For the record: Don Gain

I recently chatted with Donald N. Gain, President of Harmony Printing in Etobicoke, Ontario who has seen a lot evolve in his more than four decades in this industry.

You purchased Harmony Printing in 1988 and have guided it from a small shop to one of the most successful and respected mid-sized printers in the industry. What were some of the key turning points?

It comes down to basics – and your reputation is number one. Harmony’s was excellent when I purchased it, and we have all worked hard to maintain and enhance our reputation. People are key – and we have retained many original employees and added some outstanding new talent. We maintain a high level of pride in our work, have a strong team spirit and help each other continually.

One of my most invaluable assets is a strong group of friends from outside the industry (mostly professionals) who act as unofficial advisors when I make crucial decisions. Our success was also due to protecting our current customer base while we diversified our markets – to reduce our risk factors and expand our volume. We also manage our cash wisely, minimize loan dependency, maintain strict credit policies and carefully monitor receivables.

Given your past success, if you were starting out in this industry or expanding, what specific advice would you offer?

Run like hell in the opposite direction (just kidding). Start by asking yourself “why this industry?”

Do your homework. Which market(s) do you want to enter, what resources will you need for your target group (including facilities, capital, staff and equipment), who will be your competition and what’s your future growth potential?

Build a team that includes a diverse group of people with common interests and goals, but different perspectives and backgrounds. This will facilitate the growth of new ideas and knowledge. Identify everyone’s strengths and weaknesses and never let your ego get in the way.

  • Find people outside the industry who you trust to help you build your business.
  • Have a plan that measures accomplishments and fine tune it as you grow.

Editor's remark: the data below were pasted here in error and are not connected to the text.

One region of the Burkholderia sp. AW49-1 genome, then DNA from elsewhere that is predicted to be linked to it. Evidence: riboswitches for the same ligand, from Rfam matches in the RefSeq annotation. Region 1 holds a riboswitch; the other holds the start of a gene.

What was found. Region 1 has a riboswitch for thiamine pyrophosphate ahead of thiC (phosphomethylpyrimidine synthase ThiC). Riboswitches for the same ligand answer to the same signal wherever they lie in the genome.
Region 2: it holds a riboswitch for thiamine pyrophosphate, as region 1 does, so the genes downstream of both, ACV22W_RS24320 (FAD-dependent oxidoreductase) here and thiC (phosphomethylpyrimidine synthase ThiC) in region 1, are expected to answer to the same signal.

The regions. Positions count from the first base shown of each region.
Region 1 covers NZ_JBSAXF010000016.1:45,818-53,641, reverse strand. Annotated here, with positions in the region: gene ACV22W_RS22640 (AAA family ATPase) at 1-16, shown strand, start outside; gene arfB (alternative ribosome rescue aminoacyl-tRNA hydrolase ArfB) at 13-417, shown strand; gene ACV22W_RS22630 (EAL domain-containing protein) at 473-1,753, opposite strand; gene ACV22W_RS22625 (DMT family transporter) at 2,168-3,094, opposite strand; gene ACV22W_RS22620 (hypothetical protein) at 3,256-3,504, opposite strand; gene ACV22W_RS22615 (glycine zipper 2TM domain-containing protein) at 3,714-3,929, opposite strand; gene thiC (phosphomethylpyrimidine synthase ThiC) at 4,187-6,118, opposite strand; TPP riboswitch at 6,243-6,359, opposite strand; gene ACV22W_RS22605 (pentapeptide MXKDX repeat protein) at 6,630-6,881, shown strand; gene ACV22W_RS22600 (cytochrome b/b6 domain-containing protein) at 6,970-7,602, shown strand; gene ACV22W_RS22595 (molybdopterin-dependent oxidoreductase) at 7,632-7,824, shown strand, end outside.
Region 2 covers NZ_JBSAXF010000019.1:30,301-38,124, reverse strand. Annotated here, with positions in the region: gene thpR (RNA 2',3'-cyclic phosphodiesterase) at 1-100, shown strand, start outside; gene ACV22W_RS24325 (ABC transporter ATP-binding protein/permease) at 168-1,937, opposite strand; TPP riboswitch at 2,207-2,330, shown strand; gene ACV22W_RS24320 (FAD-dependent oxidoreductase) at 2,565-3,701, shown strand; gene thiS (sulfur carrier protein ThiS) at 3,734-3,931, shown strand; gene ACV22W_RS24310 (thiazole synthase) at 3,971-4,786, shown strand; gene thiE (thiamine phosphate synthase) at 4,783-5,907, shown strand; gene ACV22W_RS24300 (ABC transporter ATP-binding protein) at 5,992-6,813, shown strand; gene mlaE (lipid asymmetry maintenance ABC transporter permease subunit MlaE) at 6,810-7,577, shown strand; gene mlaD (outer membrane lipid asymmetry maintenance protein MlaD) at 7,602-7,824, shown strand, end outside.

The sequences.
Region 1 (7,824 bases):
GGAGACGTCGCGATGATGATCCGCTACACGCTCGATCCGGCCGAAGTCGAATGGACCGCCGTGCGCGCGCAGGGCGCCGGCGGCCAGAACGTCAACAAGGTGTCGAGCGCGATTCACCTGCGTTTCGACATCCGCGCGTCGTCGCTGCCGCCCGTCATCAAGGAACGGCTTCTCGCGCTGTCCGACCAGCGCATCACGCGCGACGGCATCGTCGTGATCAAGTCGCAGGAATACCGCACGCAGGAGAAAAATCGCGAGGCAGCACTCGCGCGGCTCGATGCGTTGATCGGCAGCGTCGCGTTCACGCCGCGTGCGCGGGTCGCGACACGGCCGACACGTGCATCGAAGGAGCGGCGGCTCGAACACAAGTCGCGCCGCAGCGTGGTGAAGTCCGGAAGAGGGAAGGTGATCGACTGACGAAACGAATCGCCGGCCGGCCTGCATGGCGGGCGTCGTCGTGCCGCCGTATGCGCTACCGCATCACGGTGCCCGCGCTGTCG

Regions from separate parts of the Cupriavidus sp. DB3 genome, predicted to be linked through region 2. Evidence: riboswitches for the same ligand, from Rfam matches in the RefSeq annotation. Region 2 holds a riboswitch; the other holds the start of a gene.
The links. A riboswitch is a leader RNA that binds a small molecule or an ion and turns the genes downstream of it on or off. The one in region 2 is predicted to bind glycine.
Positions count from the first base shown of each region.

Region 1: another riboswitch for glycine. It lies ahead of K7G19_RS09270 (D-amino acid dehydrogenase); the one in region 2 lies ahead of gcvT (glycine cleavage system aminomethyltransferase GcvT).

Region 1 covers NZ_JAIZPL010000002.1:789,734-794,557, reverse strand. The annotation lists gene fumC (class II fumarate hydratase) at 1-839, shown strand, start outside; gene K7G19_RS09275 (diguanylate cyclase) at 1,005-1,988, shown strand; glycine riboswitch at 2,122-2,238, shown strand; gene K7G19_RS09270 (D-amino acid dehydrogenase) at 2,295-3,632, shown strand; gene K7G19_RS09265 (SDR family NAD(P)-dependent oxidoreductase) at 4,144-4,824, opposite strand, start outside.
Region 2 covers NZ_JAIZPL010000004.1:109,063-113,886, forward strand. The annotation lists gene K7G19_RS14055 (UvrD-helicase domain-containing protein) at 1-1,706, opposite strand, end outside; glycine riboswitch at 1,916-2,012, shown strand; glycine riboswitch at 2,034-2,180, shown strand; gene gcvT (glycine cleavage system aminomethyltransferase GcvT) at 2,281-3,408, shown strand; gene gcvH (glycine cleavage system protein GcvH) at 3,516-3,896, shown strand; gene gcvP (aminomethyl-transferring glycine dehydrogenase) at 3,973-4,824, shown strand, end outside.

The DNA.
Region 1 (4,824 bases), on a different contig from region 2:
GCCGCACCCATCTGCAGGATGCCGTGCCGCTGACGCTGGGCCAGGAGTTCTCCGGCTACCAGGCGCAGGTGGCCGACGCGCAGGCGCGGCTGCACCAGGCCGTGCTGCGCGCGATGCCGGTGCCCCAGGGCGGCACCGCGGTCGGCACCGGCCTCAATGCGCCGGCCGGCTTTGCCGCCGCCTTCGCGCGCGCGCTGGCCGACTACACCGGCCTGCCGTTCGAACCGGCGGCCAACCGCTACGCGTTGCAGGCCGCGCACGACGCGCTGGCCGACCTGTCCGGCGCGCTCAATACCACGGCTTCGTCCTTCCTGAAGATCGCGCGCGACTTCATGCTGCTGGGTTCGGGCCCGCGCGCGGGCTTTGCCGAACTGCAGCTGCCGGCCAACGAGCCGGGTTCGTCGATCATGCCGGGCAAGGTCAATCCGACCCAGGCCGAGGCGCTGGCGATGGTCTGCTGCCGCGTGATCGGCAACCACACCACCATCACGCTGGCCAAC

• Expect the unexpected and deal with it quickly. Ignored issues usually get worse.
  • Always be prepared for change.

Your involvement with industry organizations such as the CPIA, OPIA and others has been unwavering. What role are these associations now playing across Canada?

A crucial role. For example, I would bet that anyone reading this, at one time or another, has needed advice on any particular facet of printing. So, networking is just one of several benefits of membership. Right now, for instance, I could call any one of dozens of printers in Canada for specific expertise and get an immediate response – because we had either networked together or met personally through these organizations. There are all kinds of other perks too, such as discounts, access to research reports, newsletters, etc.

These associations are printers working for printers, acting as consultants as well as well as government watchdogs. They lobby government relentlessly to make decisions that are in the best interests of our industry. Please visit the websites of these organizations, investigate the benefits of joining and see the impact of the work they do. They also welcome feedback.

It’s also time for every province to rally together as one focused team for the benefit of all printers across Canada. Let’s take inter-provincial co-operation to a new level in 2011. Finally, I want every printer to know that there is indeed a huge support network out there – but you’ll have to take the first step. Read CPIA President Bob Elliott’s advertorial on page 34.

What’s your take on the future? Any additional comments?

Today, knowledge that wasn’t available in the past because it was too costly to print can now be found on the Internet. I do believe in the future of print, though it’s continuing to evolve. Some litho work is going digital but in many applications, conventional print is more cost-effective and permanent.

Some “trade” printers are now competing with their own clients by selling directly to the end user, which in my view contradicts the definition of their business. However, this shouldn’t surprise us as some of our equipment vendors also “broker” print for some of our potential clients, and one may even compete head-on with their print customers. It’s frustrating when your suppliers are doing an end-run by competing with us for the same work.

The “commoditization” of print is something we all have to challenge. We are manufacturers of custom-made products and even though we are registered as manufacturers, we are basically in the service business. If we are unable to bring a high level of service and value-added benefit to our clients, we should pursue a different career.

Tony Curcio
Tony Curcio is the news editor at Graphic Arts Magazine.

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